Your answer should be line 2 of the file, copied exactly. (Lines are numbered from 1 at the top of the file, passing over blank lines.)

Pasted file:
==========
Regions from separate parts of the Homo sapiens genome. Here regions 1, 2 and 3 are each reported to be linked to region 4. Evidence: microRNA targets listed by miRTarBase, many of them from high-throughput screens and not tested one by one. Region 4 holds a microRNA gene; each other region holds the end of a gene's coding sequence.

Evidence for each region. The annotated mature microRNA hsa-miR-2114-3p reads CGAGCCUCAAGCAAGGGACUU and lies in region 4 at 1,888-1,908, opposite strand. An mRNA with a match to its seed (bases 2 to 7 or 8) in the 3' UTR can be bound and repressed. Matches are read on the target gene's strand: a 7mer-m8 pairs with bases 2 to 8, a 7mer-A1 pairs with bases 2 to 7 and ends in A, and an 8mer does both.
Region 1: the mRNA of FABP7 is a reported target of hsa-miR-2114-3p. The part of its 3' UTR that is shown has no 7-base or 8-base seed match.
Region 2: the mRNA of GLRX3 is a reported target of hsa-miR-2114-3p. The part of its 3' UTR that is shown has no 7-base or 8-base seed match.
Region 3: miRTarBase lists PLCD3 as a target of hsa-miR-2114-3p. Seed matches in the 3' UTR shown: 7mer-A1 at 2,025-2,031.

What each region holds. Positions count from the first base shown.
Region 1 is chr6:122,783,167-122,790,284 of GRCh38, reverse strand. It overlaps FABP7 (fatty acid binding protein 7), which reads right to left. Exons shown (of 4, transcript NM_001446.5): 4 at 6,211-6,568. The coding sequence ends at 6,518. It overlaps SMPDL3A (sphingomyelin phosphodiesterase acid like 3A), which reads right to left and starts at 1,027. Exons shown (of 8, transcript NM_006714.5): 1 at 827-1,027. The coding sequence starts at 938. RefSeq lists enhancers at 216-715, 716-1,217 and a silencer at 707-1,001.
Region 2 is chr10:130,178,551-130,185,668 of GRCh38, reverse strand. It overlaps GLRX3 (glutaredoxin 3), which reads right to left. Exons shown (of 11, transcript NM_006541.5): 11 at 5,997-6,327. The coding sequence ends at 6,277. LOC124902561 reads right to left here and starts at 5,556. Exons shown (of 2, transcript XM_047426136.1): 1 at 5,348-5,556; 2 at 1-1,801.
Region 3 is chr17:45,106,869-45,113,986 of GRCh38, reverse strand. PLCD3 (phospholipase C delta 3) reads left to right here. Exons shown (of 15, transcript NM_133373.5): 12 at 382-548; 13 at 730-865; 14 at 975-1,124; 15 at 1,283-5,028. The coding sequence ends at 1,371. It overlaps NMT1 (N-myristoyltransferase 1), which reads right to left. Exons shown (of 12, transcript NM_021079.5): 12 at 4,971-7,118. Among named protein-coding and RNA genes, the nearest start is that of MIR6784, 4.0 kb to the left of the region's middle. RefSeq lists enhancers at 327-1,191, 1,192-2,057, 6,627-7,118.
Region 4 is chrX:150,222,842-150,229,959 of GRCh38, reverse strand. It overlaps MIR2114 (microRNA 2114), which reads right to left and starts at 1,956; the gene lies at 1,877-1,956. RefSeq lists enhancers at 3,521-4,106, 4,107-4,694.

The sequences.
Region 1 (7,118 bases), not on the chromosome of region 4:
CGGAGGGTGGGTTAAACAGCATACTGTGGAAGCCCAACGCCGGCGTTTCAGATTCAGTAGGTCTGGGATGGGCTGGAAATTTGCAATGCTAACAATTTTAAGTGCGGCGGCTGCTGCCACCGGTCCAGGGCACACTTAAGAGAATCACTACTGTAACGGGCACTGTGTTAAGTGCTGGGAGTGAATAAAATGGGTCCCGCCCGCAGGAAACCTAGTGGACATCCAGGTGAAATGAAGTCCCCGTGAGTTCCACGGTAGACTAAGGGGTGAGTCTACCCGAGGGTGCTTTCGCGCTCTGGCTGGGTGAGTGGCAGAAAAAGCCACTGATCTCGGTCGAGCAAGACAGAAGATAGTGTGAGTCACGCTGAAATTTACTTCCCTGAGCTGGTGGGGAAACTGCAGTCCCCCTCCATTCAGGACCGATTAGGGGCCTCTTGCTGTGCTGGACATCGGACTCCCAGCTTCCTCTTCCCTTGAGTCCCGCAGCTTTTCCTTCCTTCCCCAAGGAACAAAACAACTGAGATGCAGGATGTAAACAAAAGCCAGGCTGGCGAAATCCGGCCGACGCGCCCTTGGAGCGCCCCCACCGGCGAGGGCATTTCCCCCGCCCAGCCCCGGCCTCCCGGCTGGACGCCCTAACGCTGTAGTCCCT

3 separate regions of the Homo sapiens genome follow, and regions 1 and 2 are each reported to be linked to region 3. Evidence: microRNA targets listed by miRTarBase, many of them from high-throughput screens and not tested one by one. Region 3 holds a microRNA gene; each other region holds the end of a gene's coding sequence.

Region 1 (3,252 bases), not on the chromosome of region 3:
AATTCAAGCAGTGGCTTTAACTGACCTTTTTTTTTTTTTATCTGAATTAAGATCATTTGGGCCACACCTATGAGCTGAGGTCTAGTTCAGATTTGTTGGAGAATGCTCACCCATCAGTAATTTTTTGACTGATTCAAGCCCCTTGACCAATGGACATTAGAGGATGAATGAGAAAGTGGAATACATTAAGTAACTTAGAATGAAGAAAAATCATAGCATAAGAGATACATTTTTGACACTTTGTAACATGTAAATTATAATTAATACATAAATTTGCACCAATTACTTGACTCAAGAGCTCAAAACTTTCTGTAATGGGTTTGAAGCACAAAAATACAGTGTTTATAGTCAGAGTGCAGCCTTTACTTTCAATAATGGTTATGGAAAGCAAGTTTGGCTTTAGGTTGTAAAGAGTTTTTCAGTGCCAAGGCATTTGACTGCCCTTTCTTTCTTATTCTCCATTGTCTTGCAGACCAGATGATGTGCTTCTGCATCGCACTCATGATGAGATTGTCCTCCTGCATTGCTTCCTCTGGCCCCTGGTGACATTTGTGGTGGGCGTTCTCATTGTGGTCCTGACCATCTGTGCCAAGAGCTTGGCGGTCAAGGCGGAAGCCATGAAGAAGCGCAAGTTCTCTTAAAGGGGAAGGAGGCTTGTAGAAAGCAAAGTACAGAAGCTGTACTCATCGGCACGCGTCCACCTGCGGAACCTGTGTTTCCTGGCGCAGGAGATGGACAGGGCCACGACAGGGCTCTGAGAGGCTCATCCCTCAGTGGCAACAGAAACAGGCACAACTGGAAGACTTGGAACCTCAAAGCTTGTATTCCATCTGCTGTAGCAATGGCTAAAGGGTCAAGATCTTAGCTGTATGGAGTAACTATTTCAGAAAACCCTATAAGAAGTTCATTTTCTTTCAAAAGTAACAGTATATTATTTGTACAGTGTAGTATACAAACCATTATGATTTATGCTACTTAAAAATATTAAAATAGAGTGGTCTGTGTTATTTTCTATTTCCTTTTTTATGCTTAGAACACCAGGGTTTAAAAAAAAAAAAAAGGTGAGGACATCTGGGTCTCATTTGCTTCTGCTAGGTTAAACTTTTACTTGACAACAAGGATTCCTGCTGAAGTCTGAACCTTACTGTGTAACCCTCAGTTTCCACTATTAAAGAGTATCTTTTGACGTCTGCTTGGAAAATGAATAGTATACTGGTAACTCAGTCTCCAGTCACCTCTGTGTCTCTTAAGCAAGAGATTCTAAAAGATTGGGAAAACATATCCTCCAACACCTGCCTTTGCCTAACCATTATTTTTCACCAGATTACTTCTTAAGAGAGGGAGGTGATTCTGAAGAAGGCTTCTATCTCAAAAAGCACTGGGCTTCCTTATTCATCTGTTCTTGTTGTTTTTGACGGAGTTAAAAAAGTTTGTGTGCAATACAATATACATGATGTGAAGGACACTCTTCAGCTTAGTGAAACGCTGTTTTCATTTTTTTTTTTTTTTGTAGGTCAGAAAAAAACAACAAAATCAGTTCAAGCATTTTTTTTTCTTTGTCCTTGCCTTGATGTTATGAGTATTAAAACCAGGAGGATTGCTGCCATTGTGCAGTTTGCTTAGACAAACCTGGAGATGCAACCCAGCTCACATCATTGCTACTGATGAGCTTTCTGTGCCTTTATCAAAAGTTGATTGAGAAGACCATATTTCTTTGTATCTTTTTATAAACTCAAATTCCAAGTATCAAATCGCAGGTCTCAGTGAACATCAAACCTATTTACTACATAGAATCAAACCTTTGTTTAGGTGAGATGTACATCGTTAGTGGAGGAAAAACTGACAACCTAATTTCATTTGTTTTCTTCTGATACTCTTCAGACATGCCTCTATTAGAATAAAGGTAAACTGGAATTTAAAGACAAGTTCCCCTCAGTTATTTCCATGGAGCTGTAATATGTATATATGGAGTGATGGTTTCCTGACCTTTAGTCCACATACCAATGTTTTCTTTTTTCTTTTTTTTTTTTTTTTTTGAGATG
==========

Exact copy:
Evidence for each region. The annotated mature microRNA hsa-miR-2114-3p reads CGAGCCUCAAGCAAGGGACUU and lies in region 4 at 1,888-1,908, opposite strand. An mRNA with a match to its seed (bases 2 to 7 or 8) in the 3' UTR can be bound and repressed. Matches are read on the target gene's strand: a 7mer-m8 pairs with bases 2 to 8, a 7mer-A1 pairs with bases 2 to 7 and ends in A, and an 8mer does both.